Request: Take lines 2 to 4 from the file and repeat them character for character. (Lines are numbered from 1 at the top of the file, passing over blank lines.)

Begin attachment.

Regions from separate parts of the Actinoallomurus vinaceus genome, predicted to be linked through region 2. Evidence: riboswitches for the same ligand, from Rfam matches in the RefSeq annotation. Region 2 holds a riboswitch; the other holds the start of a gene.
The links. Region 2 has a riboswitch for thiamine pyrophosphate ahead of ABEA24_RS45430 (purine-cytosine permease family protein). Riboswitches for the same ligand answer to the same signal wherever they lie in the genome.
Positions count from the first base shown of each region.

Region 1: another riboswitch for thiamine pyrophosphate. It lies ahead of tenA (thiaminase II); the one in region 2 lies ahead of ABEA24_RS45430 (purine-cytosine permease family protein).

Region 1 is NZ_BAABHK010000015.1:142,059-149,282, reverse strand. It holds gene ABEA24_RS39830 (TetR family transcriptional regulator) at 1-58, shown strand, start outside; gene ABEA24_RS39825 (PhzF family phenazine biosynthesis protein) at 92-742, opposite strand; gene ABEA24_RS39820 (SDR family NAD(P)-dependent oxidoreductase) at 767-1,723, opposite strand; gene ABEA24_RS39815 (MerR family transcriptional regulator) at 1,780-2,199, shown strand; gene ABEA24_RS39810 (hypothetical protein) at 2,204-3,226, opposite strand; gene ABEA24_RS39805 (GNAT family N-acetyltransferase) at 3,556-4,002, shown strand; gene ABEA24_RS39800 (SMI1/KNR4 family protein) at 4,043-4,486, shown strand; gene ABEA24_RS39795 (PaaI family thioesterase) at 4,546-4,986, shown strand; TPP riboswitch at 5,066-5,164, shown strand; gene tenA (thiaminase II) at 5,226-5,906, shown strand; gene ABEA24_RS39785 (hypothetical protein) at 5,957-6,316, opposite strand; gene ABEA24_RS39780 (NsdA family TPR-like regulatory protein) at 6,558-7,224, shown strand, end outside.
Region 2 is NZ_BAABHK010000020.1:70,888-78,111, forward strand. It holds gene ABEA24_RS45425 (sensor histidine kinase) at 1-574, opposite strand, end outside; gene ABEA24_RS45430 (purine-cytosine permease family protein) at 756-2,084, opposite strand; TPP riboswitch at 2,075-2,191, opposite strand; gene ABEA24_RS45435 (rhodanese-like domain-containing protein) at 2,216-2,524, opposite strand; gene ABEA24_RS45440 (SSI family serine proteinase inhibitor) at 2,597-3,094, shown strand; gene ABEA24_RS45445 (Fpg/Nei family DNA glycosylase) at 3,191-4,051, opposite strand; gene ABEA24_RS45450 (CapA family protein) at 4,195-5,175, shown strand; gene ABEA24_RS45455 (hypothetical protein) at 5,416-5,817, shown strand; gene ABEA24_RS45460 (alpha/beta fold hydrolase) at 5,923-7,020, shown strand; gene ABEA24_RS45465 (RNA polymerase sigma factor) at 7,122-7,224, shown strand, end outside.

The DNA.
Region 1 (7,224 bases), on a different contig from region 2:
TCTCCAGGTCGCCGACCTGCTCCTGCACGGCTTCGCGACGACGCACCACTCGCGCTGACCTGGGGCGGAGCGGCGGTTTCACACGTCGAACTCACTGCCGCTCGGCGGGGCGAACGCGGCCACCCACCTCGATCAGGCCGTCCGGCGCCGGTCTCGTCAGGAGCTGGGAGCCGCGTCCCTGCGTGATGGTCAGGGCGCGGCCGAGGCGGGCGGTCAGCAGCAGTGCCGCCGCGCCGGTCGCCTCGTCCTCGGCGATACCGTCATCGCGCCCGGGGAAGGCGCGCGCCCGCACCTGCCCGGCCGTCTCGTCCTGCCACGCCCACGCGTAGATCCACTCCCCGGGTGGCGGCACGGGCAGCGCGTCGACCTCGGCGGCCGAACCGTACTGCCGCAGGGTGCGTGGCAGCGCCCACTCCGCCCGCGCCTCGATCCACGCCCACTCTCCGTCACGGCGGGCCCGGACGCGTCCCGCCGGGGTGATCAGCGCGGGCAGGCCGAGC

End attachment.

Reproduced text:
The links. Region 2 has a riboswitch for thiamine pyrophosphate ahead of ABEA24_RS45430 (purine-cytosine permease family protein). Riboswitches for the same ligand answer to the same signal wherever they lie in the genome.
Positions count from the first base shown of each region.

Region 1: another riboswitch for thiamine pyrophosphate. It lies ahead of tenA (thiaminase II); the one in region 2 lies ahead of ABEA24_RS45430 (purine-cytosine permease family protein).